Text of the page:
This first part of the “Restock Kroger” plan also wants to highlight the company’s private label “Our Brands” products which made up 26% of total sales in 2017. Kroger sells over 15,000 products under its own private labels, which carry higher gross margins. If Kroger can win more customer loyalty to its brands, then it might be able to increase its buying power over suppliers and ease the price wars it’s currently waging with rival grocers.
The second part of the plan is to invest heavily into its stores to make them more profitable in a future dominated by automation and online sales. For example, Kroger will be redesigning the front end of many of its stores to offer more self checkout lanes. In 2017, the company did a pilot program at 20 stores that it deemed a success and will be rolling it out to 400 more stores in 2018.
In addition, the company will be investing in the Internet of Things, or IoT, meaning internet-connected sensors, advanced video monitoring, and data analytics, all with the focus of helping customers shop more conveniently and checkout faster. These investments will also allow the company to optimize its shelf space to boost overall sales.
The company believes that this advanced data approach can create alternative sources of profits as well, including media and advertising revenue from in-store displays.
Kroger also wants to reinvest more in its workers, including an extra $500 million targeted between 2018 and 2020. The idea is to increase pay but also make Kroger more of a career and less of a job, with employees climbing the ladder to create better customer experiences (via happier and more productive workers).
Kroger estimates that most of its managers have been with the company for 12.3 years and wants to increase that figure significantly going forward. To accomplish this, the company plans to pay its workers an average of $20 per hour in wages and benefits by 2020, up from an average compensation of $14 per hour today.
The grocer will also offer employees a higher 401K match and help pay for a portion of employees’ continuing education, including GEDs, MBAs, and certification programs.
By attempting to lower its employee turnover, the company hopes to create a more experienced workforce with greater institutional memory that will help Kroger better compete in this fast-changing industry. This is similar to the successful approach that Costco (COST) has taken since its founding.
Finally, Kroger plans to increase goodwill in its communities as well as eliminate food waste via its Zero Hunger/Zero Waste Plan.
About 40% of US groceries go uneaten and get thrown out. Kroger plans to partner with various charities and utilize its 84.51 data platform to try to maximize how much of this thrown out food gets donated to the Americans who are in need. The plan will be part of the company’s broader cost-cutting initiative to improve its supply, logistics, and retail operations to reduce costs and stabilize margins.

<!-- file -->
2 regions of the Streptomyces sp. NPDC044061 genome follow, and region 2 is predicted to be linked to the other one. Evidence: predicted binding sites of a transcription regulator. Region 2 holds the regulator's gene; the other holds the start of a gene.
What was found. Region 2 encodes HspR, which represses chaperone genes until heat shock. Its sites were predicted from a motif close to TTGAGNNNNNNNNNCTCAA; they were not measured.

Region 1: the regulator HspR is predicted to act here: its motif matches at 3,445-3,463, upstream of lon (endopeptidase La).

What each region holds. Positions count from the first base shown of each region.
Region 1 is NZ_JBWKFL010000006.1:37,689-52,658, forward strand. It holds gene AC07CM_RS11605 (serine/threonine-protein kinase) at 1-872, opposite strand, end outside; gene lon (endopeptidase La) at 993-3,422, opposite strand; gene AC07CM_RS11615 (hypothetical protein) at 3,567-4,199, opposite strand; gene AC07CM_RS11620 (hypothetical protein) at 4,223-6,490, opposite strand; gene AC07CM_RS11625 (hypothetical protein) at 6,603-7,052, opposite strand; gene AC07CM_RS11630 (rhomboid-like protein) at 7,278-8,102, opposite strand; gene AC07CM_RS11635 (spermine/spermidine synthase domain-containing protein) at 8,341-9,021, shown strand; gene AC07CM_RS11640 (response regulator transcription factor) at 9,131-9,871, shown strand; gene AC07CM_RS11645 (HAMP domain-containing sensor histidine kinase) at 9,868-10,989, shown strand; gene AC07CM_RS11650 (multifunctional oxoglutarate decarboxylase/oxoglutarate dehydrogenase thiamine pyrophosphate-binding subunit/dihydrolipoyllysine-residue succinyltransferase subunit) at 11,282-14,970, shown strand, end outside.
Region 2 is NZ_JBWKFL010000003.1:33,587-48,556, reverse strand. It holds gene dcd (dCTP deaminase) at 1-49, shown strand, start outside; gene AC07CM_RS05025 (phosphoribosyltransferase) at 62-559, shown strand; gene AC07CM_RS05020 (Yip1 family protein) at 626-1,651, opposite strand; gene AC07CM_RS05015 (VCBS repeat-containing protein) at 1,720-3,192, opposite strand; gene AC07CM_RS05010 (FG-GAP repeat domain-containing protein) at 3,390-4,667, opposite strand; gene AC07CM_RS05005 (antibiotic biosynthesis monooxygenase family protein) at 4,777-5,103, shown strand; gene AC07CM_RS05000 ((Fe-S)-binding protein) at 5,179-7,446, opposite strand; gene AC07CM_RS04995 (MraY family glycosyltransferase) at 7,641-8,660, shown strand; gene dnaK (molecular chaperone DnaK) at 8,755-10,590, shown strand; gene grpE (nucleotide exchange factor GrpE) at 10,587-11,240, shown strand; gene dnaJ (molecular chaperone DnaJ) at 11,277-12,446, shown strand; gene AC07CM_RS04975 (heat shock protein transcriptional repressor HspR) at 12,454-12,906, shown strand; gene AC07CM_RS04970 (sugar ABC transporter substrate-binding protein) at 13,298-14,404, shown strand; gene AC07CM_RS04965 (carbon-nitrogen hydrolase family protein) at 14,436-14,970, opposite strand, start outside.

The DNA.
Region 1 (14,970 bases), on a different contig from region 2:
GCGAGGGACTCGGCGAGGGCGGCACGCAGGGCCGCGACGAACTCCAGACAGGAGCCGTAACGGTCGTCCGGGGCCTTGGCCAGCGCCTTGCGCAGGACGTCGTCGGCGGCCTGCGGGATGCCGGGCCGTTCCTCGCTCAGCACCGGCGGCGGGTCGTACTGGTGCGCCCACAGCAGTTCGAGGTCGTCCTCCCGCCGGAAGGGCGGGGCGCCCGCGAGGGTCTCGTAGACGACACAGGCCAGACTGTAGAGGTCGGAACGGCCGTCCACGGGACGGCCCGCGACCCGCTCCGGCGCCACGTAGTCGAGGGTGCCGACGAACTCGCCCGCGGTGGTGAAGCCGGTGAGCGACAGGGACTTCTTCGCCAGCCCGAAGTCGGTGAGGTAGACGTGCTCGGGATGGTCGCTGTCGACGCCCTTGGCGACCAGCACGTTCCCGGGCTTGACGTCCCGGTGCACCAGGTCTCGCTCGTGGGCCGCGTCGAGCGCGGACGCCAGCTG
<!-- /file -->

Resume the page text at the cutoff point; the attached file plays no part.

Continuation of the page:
All told, the company thinks that “Restock Kroger” will cost $9 billion over the next three years but will allow it to cut $400 million in total costs over that time (about $133 million in annual saving). This, combined with a lower corporate tax rate and moderating capital investments, is why Kroger thinks it can double its free cash flow over the next three years.
That’s an impressive goal and, if successful, will go a long way to allowing Kroger to keep increasing its payout as it has been doing for every year since 2006.
Overall, as long as Kroger continues to invest in its existing supermarket locations and stay on top of evolving customer shopping preferences, the company should remain relevant and be positioned to protect its market share.
However, Kroger faces numerous challenges that could make profitable growth harder to come by going forward.
Kroger’s business results can be impacted by a number of transitory factors over the short term.
Poor weather, low food inflation, lackluster consumer confidence, and volatile fuel margins are just a few of the key uncontrollable factors that can hurt Kroger’s earnings any given quarter.
However, over the long run, none of these issues should impact Kroger’s earnings power and growth opportunities.
In fact, Kroger has grown its market share for 13 consecutive years, fueled in part by acquisitions. Despite its top line success in this challenging industry, the company has struggled to grow its earnings and free cash flow in recent years. Management expects earnings per share to be flat or slightly down in 2018 compared to 2017, too.
Despite its enormous scale, Kroger is struggling in a highly competitive environment and is currently embroiled in a price war for market share. Management has said that cutting prices to compete on market share is how it “invests in price”. Pricing actions are unfortunately a necessity since rivals such as Aldi and Lidl, private grocery chains that focus on bare bones stores and offering the lowest possible cost, are planning major U.S. expansions in the coming years.
The company’s price cuts are coming at time when Kroger is increasing its spending to improve its growth (especially online) and reduce its costs. However, these investments will take several years to bear fruit. As a result, Kroger’s operating margin in 2017 was a miniscule 1.7%, its lowest level since 2012, and shareholders’ faith in management’s long-term plans is being tested.
The Wall Street Journal put it well:
“The largest U.S. supermarket chain is struggling to invest in online operations and introduce new products at its 2,800 stores while also generating enough profit to keep investors happy.”
Kroger’s financial flexibility is also somewhat strained by its balance sheet. The company has a net debt/EBITDA (leverage) ratio near 4.0 (including unfunded pensions and off-balance sheet debt), which is meaningfully above the industry’s average and management’s target leverage range. Kroger does have a BBB investment grade credit rating, but it is just two levels away from junk bond status.